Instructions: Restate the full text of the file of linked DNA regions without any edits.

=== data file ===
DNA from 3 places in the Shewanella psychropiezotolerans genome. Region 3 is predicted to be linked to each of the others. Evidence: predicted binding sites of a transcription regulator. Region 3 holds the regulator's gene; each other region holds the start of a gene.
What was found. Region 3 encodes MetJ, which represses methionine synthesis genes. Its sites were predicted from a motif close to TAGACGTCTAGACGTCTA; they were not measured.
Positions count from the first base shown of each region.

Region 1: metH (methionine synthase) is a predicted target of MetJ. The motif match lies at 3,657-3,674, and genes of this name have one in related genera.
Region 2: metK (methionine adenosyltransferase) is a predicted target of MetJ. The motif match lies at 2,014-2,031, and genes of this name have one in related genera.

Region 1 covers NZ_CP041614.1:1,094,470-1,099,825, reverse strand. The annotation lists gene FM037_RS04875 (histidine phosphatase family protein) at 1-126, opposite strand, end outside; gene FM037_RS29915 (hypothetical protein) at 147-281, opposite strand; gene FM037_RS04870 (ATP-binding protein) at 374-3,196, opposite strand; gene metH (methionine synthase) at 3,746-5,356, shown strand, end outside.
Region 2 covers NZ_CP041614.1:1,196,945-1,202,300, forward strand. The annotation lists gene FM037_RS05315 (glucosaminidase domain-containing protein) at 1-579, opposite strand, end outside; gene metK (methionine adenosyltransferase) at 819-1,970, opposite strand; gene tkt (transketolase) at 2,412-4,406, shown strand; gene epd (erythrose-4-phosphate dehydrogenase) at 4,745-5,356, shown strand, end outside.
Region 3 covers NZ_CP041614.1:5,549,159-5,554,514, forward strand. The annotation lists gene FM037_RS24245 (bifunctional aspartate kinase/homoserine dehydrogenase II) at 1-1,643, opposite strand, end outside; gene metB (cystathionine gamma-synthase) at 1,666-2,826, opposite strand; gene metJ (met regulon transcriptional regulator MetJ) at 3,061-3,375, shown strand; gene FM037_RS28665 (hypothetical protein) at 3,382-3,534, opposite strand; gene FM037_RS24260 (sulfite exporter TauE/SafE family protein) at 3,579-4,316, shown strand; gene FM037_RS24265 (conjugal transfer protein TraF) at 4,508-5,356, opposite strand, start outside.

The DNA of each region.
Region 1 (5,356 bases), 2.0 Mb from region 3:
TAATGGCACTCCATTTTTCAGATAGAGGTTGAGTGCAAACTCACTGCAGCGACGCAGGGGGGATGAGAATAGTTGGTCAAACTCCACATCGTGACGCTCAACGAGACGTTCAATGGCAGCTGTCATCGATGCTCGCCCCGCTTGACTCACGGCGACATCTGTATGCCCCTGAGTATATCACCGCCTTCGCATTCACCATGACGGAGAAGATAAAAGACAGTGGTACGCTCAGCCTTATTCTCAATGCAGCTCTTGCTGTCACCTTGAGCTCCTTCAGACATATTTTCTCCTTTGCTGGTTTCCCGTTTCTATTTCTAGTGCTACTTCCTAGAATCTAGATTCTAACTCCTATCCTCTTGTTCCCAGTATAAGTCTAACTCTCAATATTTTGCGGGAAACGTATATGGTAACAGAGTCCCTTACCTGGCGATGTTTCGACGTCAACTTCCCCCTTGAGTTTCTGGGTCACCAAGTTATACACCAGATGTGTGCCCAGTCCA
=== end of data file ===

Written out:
DNA from 3 places in the Shewanella psychropiezotolerans genome. Region 3 is predicted to be linked to each of the others. Evidence: predicted binding sites of a transcription regulator. Region 3 holds the regulator's gene; each other region holds the start of a gene.
What was found. Region 3 encodes MetJ, which represses methionine synthesis genes. Its sites were predicted from a motif close to TAGACGTCTAGACGTCTA; they were not measured.
Positions count from the first base shown of each region.

Region 1: metH (methionine synthase) is a predicted target of MetJ. The motif match lies at 3,657-3,674, and genes of this name have one in related genera.
Region 2: metK (methionine adenosyltransferase) is a predicted target of MetJ. The motif match lies at 2,014-2,031, and genes of this name have one in related genera.

Region 1 covers NZ_CP041614.1:1,094,470-1,099,825, reverse strand. The annotation lists gene FM037_RS04875 (histidine phosphatase family protein) at 1-126, opposite strand, end outside; gene FM037_RS29915 (hypothetical protein) at 147-281, opposite strand; gene FM037_RS04870 (ATP-binding protein) at 374-3,196, opposite strand; gene metH (methionine synthase) at 3,746-5,356, shown strand, end outside.
Region 2 covers NZ_CP041614.1:1,196,945-1,202,300, forward strand. The annotation lists gene FM037_RS05315 (glucosaminidase domain-containing protein) at 1-579, opposite strand, end outside; gene metK (methionine adenosyltransferase) at 819-1,970, opposite strand; gene tkt (transketolase) at 2,412-4,406, shown strand; gene epd (erythrose-4-phosphate dehydrogenase) at 4,745-5,356, shown strand, end outside.
Region 3 covers NZ_CP041614.1:5,549,159-5,554,514, forward strand. The annotation lists gene FM037_RS24245 (bifunctional aspartate kinase/homoserine dehydrogenase II) at 1-1,643, opposite strand, end outside; gene metB (cystathionine gamma-synthase) at 1,666-2,826, opposite strand; gene metJ (met regulon transcriptional regulator MetJ) at 3,061-3,375, shown strand; gene FM037_RS28665 (hypothetical protein) at 3,382-3,534, opposite strand; gene FM037_RS24260 (sulfite exporter TauE/SafE family protein) at 3,579-4,316, shown strand; gene FM037_RS24265 (conjugal transfer protein TraF) at 4,508-5,356, opposite strand, start outside.

The DNA of each region.
Region 1 (5,356 bases), 2.0 Mb from region 3:
TAATGGCACTCCATTTTTCAGATAGAGGTTGAGTGCAAACTCACTGCAGCGACGCAGGGGGGATGAGAATAGTTGGTCAAACTCCACATCGTGACGCTCAACGAGACGTTCAATGGCAGCTGTCATCGATGCTCGCCCCGCTTGACTCACGGCGACATCTGTATGCCCCTGAGTATATCACCGCCTTCGCATTCACCATGACGGAGAAGATAAAAGACAGTGGTACGCTCAGCCTTATTCTCAATGCAGCTCTTGCTGTCACCTTGAGCTCCTTCAGACATATTTTCTCCTTTGCTGGTTTCCCGTTTCTATTTCTAGTGCTACTTCCTAGAATCTAGATTCTAACTCCTATCCTCTTGTTCCCAGTATAAGTCTAACTCTCAATATTTTGCGGGAAACGTATATGGTAACAGAGTCCCTTACCTGGCGATGTTTCGACGTCAACTTCCCCCTTGAGTTTCTGGGTCACCAAGTTATACACCAGATGTGTGCCCAGTCCA